As one analyst notes: "Most visitors to Finland discover elegant school buildings filled with calm children and highly educated teachers.They also recognize the large autonomy that schools enjoy, little interference by the central education administration in schools’ everyday lives, systematic methods to address problems in the lives of students, and targeted professional help for those in need." Leaders in Finland attribute the gains to their intensive investments in teacher education—all teachers receive three years of high-quality graduate level preparation completely at state expense—plus a major overhaul of the curriculum and assessment system designed to ensure access to a “thinking curriculum” for all students.By 2006, Finland’s between-school variance on the PISA science scale was only 5 percent, whereas the average between-school variance in other OECD nations was about 33 percent.(Large between-school variation is generally related to social inequality.) The overall variation in achievement among Finnish students is also smaller than that of nearly all the other OECD countries.This is true despite the fact that immigration from nations with lower levels of education has increased sharply in recent years, and there is more linguistic and cultural diversity for schools to contend with.One recent analysis notes that in some urban schools the number of immigrant children or those whose mother tongue is not Finnish approaches 50 percent.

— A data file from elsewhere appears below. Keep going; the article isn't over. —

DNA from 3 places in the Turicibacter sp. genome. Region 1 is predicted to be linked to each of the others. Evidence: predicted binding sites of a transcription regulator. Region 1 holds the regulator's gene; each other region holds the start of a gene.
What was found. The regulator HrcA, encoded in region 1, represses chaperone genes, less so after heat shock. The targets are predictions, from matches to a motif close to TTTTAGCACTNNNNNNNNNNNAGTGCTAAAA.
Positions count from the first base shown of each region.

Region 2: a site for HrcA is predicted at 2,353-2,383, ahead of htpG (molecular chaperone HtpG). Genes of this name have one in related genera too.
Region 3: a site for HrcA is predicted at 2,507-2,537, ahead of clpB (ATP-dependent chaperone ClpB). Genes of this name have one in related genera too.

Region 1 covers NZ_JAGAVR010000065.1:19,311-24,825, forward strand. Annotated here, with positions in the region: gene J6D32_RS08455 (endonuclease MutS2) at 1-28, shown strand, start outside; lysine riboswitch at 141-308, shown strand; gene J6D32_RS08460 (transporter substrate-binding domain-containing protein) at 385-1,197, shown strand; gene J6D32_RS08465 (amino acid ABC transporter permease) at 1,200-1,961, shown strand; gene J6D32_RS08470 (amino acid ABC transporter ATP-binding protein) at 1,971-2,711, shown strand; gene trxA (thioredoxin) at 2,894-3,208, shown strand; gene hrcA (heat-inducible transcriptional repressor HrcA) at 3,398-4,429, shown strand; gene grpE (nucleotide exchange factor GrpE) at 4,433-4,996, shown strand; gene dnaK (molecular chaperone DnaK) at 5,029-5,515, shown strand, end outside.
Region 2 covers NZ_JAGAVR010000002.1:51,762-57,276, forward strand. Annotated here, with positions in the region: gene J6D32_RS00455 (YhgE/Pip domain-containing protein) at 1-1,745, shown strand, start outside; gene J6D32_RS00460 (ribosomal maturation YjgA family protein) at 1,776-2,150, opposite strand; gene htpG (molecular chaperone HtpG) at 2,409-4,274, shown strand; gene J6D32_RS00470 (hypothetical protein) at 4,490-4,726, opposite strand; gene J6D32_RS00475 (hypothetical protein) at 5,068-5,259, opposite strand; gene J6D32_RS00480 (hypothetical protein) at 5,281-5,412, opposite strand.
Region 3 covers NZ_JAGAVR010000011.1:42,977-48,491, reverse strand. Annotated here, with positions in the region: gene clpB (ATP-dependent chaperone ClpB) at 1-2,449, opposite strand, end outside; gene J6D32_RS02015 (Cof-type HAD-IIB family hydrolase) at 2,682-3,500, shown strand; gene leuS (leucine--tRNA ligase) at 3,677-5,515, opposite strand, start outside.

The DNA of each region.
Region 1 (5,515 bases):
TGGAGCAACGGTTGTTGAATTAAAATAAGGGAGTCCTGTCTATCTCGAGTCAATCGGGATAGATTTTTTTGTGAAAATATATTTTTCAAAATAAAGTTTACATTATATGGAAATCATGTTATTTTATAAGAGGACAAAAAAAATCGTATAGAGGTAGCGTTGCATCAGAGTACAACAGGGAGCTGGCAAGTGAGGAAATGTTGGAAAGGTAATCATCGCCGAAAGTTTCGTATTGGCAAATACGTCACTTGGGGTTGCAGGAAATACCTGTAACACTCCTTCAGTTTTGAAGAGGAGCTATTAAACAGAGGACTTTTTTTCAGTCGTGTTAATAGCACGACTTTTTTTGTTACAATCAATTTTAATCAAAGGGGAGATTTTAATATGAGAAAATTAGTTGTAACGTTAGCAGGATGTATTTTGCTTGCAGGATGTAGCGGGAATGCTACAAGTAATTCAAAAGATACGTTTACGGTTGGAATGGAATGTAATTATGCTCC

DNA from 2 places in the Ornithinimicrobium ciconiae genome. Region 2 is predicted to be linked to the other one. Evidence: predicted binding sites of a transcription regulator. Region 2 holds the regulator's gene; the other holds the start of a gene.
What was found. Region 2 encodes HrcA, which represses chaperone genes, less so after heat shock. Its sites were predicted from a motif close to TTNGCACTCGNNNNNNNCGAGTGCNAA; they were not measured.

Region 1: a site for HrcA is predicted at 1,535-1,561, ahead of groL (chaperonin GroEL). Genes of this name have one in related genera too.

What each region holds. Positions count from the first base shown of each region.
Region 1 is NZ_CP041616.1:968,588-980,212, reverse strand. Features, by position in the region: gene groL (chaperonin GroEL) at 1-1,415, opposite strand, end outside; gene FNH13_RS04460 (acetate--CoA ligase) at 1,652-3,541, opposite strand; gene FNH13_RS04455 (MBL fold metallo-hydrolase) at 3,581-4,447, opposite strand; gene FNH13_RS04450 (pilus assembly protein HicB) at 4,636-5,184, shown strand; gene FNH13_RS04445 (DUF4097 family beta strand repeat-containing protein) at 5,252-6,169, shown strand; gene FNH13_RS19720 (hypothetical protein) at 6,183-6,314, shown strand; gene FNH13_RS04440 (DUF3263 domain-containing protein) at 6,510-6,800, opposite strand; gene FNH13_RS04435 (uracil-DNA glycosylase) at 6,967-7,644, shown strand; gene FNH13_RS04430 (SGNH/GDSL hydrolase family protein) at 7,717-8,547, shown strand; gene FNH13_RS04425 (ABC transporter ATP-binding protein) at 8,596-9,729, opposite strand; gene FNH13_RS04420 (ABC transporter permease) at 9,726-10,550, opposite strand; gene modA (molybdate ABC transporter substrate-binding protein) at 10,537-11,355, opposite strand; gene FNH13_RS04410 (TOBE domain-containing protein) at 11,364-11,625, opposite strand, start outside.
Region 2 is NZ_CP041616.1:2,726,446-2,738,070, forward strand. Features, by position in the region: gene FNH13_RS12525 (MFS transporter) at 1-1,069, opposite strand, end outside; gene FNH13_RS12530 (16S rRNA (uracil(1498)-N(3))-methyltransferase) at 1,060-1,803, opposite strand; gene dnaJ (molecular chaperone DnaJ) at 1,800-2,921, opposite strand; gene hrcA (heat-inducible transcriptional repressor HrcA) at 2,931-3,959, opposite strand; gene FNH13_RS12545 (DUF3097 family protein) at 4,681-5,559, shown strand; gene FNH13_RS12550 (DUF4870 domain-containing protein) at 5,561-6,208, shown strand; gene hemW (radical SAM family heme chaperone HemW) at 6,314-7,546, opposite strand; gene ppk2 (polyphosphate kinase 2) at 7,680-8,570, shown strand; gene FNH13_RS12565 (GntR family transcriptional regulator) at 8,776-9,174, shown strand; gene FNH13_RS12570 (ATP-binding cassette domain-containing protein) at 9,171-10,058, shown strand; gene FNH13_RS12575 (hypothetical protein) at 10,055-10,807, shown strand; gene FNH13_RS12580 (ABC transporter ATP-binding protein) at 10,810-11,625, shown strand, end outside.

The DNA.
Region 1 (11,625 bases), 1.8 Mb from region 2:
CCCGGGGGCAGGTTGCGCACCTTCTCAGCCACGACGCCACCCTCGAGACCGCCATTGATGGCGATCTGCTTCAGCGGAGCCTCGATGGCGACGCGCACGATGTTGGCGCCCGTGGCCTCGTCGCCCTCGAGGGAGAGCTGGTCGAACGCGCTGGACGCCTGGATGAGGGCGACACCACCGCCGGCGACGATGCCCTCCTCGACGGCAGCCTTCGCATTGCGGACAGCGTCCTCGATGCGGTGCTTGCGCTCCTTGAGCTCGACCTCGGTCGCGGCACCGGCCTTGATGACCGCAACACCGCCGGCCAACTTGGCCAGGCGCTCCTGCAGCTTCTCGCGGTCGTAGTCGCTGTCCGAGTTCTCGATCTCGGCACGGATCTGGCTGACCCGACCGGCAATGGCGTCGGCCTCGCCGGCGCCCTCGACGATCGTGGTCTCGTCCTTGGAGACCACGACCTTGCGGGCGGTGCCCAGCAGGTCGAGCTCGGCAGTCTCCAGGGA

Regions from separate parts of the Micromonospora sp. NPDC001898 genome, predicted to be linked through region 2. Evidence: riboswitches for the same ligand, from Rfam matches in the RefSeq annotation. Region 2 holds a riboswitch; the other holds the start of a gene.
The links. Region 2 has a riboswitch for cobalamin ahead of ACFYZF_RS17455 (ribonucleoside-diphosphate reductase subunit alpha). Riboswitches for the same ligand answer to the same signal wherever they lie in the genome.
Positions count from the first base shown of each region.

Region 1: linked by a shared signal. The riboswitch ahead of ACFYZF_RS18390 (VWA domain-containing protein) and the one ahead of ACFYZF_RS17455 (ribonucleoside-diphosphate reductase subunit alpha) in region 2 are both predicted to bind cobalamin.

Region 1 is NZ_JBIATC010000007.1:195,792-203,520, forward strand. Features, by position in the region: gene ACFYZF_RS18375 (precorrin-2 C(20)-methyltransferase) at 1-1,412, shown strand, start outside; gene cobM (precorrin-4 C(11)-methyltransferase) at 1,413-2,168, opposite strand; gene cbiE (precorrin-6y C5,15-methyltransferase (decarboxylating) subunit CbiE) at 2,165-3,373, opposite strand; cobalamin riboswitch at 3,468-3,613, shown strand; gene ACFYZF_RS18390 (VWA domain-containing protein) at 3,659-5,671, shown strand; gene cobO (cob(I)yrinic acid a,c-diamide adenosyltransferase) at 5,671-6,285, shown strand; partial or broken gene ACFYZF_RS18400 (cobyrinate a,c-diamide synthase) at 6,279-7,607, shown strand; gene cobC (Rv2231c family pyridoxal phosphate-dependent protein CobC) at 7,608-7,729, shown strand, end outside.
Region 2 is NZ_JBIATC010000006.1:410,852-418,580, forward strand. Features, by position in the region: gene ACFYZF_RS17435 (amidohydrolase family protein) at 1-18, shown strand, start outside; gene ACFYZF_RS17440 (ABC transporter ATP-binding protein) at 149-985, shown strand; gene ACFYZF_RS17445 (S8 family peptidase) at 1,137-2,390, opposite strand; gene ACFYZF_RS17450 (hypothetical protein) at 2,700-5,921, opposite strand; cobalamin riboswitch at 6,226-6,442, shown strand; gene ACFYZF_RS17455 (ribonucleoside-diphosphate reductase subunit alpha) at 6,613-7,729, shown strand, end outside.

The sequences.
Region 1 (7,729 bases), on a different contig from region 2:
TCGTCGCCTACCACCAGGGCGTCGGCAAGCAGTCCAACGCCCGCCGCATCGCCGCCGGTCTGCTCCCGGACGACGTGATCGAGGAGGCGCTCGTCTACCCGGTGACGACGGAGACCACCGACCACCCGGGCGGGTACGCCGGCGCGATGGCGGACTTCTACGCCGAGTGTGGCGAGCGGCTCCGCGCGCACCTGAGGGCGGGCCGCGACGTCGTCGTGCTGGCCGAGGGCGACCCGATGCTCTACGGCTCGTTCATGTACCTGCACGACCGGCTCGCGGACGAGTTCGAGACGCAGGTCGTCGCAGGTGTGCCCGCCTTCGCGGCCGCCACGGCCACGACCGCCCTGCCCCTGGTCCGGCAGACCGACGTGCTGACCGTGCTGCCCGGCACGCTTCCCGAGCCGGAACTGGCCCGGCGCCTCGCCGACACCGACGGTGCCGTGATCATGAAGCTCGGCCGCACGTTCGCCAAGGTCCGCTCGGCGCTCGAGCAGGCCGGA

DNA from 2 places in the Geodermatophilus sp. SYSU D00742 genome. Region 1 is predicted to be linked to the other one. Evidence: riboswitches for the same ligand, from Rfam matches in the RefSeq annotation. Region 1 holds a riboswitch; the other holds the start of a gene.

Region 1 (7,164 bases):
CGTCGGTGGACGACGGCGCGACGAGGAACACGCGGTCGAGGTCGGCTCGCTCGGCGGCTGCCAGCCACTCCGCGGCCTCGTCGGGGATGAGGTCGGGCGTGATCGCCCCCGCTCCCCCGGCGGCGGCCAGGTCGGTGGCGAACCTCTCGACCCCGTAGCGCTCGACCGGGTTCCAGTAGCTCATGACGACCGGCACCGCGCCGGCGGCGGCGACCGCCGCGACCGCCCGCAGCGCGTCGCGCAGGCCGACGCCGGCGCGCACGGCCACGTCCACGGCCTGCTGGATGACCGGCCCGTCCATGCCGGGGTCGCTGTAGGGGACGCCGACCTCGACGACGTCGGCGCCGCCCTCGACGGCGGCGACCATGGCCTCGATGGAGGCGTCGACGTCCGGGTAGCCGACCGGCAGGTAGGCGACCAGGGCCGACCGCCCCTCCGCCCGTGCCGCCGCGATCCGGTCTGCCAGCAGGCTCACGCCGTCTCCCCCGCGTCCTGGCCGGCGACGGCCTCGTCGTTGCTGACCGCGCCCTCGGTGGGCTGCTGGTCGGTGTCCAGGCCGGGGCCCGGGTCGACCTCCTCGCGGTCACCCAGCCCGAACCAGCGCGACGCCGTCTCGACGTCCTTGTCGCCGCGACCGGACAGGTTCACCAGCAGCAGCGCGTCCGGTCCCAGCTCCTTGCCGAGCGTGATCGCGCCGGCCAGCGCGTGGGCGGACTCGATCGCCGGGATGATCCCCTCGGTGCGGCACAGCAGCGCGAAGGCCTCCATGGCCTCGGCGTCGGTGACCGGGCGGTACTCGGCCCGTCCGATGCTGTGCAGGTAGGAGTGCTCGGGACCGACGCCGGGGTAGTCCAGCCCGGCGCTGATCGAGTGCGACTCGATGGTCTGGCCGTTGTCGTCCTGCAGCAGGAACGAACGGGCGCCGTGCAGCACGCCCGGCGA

I use the term “teaching and learning system” advisedly to describe a set of elements that, when well designed and connected, reliably support all students in their learning.
Beginning in the 1970s, Finland launched reforms to equalize educational opportunity by first eliminating the practice of separating students into very different tracks based on their test scores, and then by eliminating the examinations themselves.
This occurred in two stages between 19, and a common curriculum, through the end of high school, was developed throughout the entire system.
Two-thirds of these graduates enroll in universities or professionally oriented polytechnic schools.
More than 50 percent of the Finnish adult population participates in adult education programs.